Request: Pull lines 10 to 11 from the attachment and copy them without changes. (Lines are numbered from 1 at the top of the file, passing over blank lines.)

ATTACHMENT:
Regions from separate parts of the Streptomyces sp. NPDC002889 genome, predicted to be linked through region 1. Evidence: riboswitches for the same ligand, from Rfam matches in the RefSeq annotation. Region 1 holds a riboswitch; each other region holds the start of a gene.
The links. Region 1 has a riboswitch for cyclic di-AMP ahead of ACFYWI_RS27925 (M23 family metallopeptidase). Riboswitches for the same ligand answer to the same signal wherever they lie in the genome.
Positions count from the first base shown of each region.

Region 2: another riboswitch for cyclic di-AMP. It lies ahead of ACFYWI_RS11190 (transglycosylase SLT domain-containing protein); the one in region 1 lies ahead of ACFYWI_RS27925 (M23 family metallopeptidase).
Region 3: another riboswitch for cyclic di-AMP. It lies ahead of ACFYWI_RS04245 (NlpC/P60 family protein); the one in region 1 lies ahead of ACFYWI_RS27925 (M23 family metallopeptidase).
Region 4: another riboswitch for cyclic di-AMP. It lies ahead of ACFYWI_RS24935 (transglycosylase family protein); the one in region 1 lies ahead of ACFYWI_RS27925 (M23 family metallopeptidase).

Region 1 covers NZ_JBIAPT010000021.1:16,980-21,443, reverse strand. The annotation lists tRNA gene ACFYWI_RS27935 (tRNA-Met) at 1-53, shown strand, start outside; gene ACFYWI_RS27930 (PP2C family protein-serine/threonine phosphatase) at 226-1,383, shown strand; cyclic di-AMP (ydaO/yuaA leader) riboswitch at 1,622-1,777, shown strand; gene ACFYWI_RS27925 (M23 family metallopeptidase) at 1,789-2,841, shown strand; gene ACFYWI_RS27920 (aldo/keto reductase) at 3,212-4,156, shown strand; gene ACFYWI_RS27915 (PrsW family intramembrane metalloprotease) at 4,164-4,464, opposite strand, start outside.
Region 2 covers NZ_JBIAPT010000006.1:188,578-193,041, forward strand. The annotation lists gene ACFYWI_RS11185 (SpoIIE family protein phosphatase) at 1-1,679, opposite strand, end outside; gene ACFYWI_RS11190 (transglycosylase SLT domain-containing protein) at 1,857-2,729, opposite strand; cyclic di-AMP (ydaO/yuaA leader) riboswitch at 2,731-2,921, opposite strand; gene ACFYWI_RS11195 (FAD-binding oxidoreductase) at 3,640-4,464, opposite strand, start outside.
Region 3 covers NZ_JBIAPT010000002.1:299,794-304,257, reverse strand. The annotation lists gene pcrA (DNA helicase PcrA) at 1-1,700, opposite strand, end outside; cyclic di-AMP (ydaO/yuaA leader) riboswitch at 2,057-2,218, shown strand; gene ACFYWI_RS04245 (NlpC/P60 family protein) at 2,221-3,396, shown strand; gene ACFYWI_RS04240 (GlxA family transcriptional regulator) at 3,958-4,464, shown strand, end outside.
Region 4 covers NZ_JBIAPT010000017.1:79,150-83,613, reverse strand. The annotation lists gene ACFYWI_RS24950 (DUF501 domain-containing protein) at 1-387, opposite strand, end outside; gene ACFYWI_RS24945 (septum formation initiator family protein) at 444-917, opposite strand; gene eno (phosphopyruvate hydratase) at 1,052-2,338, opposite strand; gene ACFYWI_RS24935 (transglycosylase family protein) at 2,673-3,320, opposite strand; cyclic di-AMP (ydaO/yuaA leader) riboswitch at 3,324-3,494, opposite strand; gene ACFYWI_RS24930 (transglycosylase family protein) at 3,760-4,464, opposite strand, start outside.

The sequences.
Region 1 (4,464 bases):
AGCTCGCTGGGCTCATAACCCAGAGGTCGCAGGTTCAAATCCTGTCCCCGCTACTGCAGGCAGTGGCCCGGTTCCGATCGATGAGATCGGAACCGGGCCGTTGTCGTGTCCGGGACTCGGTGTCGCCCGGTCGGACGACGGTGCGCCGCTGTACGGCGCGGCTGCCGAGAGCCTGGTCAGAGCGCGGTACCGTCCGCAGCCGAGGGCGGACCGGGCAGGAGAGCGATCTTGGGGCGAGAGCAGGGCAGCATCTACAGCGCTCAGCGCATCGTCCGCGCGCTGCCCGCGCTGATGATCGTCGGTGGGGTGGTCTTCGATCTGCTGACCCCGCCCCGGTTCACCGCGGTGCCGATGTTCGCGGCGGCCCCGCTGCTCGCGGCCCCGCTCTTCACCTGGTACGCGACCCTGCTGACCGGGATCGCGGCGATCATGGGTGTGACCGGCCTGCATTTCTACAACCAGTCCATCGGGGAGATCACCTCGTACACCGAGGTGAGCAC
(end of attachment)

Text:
Region 4 covers NZ_JBIAPT010000017.1:79,150-83,613, reverse strand. The annotation lists gene ACFYWI_RS24950 (DUF501 domain-containing protein) at 1-387, opposite strand, end outside; gene ACFYWI_RS24945 (septum formation initiator family protein) at 444-917, opposite strand; gene eno (phosphopyruvate hydratase) at 1,052-2,338, opposite strand; gene ACFYWI_RS24935 (transglycosylase family protein) at 2,673-3,320, opposite strand; cyclic di-AMP (ydaO/yuaA leader) riboswitch at 3,324-3,494, opposite strand; gene ACFYWI_RS24930 (transglycosylase family protein) at 3,760-4,464, opposite strand, start outside.

The sequences.